PNS Daily Newscast - April 25, 2019 

Multiple sources say Deutsche Bank has begun turning over President Trump's financial documents to New York's A.G. Also on our Thursday rundown: A report on a Catholic hospital that offered contraception for decades, until the Bishop found out. Plus, an oil company loses a round in efforts to frack off the California coast.

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Women's Marches Planned Saturday for Albuquerque, Santa Fe

Organizers are planning a Women's March in Albuquerque and Santa Fe on Saturday. (Liv Baca-Hochhausler)
Organizers are planning a Women's March in Albuquerque and Santa Fe on Saturday. (Liv Baca-Hochhausler)
January 19, 2017

SANTA FE, N.M. -- Thousands of New Mexicans are expected to take to the streets of Santa Fe and Albuquerque on Saturday to attend marches in solidarity with the Women's March on Washington, which is taking place at the same time in Washington, D.C.

There are sister events going on in all 50 states and in 32 countries to put equal rights front and center on the day after President-elect Donald Trump's inauguration. Liv Baca-Hochhausler, who is on the steering committee for the Albuquerque event, said she's worried about what the incoming administration might do.

"Given the rhetoric of the past election cycle, we can see a threat to our reproductive rights, a threat to the environment, also decreased access to health care,” Baca-Hochhausler said.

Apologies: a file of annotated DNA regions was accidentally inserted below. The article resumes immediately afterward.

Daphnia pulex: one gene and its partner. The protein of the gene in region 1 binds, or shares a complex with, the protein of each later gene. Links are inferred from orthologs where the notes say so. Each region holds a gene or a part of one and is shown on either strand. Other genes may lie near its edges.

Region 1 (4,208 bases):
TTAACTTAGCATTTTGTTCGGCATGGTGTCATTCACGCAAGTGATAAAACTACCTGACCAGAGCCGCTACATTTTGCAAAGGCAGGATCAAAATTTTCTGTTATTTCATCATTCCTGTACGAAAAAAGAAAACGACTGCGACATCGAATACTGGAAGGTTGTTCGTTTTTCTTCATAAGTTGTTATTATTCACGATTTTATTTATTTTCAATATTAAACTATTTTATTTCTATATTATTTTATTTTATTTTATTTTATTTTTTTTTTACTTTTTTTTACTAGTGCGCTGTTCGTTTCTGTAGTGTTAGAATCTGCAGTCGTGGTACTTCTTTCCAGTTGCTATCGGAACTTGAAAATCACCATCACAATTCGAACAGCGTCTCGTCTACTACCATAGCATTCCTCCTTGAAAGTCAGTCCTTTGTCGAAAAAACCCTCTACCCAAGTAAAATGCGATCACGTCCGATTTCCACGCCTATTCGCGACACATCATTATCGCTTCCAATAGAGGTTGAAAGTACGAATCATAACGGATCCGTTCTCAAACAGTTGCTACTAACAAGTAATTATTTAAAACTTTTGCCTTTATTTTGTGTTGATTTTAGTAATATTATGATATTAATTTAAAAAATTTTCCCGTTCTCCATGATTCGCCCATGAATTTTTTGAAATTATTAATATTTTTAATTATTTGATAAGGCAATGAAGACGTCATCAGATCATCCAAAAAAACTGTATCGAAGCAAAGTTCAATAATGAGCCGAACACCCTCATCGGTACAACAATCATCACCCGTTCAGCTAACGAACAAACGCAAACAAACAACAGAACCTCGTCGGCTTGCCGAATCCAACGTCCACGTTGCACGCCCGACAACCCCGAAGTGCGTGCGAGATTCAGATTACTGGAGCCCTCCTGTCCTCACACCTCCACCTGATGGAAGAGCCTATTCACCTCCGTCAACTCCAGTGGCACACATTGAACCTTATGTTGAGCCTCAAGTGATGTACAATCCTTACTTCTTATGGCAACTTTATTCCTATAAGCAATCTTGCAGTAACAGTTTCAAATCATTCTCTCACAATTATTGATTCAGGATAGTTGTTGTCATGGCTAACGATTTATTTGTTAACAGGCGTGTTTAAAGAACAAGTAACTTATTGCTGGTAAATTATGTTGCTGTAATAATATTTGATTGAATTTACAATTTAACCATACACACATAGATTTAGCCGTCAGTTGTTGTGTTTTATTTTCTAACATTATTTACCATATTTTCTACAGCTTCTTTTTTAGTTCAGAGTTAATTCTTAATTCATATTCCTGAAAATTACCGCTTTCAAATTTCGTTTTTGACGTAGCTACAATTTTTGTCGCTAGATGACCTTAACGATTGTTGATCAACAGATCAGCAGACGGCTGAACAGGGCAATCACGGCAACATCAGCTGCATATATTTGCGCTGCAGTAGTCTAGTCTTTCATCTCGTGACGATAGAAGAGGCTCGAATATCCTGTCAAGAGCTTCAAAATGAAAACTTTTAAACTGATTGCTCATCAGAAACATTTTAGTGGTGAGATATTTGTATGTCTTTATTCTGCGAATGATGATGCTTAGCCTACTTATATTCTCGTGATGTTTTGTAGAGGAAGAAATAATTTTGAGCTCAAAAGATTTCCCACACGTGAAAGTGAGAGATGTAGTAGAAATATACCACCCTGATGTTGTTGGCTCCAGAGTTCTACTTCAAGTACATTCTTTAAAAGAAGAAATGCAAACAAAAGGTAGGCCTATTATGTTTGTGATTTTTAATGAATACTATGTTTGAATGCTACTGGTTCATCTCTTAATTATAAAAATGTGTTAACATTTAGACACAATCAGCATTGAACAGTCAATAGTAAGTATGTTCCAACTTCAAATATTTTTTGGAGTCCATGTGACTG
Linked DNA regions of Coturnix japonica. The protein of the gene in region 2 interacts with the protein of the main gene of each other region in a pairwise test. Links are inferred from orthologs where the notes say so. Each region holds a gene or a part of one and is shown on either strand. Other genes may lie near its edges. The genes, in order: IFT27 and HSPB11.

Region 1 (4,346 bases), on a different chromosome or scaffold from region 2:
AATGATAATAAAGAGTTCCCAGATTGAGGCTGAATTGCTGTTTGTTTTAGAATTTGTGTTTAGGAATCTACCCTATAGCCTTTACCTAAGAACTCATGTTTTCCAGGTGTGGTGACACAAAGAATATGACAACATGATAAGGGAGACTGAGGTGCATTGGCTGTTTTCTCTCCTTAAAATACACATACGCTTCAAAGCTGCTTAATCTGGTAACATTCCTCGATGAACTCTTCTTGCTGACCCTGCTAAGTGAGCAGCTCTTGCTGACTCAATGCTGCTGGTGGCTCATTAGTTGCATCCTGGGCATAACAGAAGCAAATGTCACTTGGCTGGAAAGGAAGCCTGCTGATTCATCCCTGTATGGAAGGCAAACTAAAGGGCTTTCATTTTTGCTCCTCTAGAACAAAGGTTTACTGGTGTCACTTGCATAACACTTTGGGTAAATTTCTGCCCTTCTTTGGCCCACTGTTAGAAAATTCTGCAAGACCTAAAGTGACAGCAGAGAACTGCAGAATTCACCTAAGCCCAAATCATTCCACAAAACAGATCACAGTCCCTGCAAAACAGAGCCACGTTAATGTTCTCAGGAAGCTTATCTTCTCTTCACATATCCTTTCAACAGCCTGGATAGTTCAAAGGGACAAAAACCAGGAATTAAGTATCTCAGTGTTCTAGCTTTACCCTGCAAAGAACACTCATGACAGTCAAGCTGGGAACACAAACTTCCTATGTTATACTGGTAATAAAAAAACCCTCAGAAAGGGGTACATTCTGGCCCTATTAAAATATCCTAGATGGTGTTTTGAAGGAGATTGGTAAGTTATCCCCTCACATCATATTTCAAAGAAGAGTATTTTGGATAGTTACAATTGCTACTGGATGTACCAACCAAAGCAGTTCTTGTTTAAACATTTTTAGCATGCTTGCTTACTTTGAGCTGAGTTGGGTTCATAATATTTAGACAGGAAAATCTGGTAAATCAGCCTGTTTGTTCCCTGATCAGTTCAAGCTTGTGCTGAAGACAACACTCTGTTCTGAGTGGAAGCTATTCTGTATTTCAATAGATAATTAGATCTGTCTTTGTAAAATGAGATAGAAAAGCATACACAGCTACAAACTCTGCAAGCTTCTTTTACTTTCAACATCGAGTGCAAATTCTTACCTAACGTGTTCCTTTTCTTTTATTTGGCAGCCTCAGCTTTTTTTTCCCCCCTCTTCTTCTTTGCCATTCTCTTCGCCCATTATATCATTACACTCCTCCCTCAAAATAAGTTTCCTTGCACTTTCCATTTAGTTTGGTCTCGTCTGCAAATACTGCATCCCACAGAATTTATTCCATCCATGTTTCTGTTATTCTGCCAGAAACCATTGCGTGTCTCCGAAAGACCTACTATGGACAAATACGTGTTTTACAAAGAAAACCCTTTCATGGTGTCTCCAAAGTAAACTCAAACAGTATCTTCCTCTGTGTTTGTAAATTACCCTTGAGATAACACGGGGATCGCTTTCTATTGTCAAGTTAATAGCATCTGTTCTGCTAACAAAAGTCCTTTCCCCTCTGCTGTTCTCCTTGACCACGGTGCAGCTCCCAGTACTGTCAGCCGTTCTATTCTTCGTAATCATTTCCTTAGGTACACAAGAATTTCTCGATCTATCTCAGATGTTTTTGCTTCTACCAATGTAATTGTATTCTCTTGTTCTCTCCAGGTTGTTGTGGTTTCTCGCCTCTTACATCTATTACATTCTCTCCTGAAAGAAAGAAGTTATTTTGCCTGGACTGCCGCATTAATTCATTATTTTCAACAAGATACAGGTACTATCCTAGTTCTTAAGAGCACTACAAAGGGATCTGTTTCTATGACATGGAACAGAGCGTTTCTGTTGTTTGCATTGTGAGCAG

Baca-Hochhausler noted that on the campaign trail, Trump vowed to de-fund Planned Parenthood and repeal the Affordable Care Act. And his nominee to head the EPA, Scott Pruitt, has sued that agency multiple times in an effort to weaken environmental regulations.

The Santa Fe march will begin at 11 a.m. at the Bataan National Memorial Building, with a rally from noon - 2 p.m. at the State Capitol building. The event in Albuquerque starts at 11 a.m. at the Albuquerque Civic Plaza.

Baca-Hochhausler said dozens of progressive organizations will take part.

"We wanted to have speakers who would motivate the crowd to perform direct action,” she said, "be it calling their state reps or volunteering or donating time and money to organizations that are in danger of being de-funded with this incoming administration."

Organizers are expecting more than 200,000 at the Women's March in Washington, D.C. and over 1.5 million at the more-than 600 sister marches in cities across the country.

Suzanne Potter, Public News Service - NM